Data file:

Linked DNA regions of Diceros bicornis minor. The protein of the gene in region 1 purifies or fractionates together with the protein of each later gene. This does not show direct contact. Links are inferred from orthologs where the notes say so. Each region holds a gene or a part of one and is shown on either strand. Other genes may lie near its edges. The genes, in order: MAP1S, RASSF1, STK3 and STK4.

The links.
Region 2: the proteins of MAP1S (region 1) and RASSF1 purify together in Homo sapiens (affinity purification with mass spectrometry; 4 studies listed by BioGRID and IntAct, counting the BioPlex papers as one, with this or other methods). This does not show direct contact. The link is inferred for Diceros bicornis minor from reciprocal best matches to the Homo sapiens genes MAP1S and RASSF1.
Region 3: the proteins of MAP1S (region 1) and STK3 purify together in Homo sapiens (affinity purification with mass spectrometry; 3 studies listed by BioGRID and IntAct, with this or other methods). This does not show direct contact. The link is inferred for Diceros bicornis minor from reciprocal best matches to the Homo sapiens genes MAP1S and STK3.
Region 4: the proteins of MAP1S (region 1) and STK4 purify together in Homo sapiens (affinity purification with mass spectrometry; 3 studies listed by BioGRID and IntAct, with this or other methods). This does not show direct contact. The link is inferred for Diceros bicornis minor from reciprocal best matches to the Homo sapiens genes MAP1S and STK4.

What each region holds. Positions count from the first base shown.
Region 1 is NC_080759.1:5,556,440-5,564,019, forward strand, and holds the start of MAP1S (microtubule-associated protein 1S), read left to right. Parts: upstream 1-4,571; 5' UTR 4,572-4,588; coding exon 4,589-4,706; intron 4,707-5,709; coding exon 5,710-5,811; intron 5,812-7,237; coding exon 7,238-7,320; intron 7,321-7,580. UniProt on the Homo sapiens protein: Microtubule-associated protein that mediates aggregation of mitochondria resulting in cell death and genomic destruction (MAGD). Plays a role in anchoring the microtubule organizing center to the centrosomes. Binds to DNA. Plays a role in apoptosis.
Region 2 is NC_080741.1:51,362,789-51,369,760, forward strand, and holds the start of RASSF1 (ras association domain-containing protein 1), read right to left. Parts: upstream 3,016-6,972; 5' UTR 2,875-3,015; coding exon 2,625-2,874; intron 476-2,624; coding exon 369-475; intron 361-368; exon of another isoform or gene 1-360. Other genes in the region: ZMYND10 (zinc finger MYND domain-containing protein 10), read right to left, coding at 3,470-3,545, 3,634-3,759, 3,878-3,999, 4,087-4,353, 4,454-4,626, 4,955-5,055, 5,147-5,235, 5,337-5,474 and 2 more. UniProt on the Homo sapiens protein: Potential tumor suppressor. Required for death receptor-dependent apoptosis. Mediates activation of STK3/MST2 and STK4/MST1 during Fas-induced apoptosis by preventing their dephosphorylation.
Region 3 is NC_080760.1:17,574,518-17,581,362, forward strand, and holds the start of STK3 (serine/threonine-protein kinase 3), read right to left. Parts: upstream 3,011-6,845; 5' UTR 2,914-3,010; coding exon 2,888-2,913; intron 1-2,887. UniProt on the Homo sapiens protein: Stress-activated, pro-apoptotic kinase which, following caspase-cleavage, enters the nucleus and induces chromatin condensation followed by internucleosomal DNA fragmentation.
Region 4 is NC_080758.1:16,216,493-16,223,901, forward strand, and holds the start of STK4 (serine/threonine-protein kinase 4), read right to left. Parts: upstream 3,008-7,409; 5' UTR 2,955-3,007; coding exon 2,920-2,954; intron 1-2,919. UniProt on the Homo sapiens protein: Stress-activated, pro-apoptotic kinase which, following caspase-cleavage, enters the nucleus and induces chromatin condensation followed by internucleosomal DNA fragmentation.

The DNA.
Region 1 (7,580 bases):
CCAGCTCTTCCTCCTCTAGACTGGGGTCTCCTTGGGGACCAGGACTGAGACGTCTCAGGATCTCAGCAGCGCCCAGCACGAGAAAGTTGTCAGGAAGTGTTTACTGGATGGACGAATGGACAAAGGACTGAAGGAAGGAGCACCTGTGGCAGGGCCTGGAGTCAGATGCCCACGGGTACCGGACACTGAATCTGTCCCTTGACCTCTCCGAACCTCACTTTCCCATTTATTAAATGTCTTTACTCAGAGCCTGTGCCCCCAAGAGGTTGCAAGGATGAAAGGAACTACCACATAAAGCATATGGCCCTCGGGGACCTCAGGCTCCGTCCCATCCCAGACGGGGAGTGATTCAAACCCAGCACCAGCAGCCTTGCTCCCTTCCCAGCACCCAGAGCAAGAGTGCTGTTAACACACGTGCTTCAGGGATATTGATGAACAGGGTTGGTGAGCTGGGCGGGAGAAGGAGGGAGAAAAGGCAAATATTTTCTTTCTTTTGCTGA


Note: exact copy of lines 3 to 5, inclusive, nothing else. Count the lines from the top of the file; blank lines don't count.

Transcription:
Region 2: the proteins of MAP1S (region 1) and RASSF1 purify together in Homo sapiens (affinity purification with mass spectrometry; 4 studies listed by BioGRID and IntAct, counting the BioPlex papers as one, with this or other methods). This does not show direct contact. The link is inferred for Diceros bicornis minor from reciprocal best matches to the Homo sapiens genes MAP1S and RASSF1.
Region 3: the proteins of MAP1S (region 1) and STK3 purify together in Homo sapiens (affinity purification with mass spectrometry; 3 studies listed by BioGRID and IntAct, with this or other methods). This does not show direct contact. The link is inferred for Diceros bicornis minor from reciprocal best matches to the Homo sapiens genes MAP1S and STK3.
Region 4: the proteins of MAP1S (region 1) and STK4 purify together in Homo sapiens (affinity purification with mass spectrometry; 3 studies listed by BioGRID and IntAct, with this or other methods). This does not show direct contact. The link is inferred for Diceros bicornis minor from reciprocal best matches to the Homo sapiens genes MAP1S and STK4.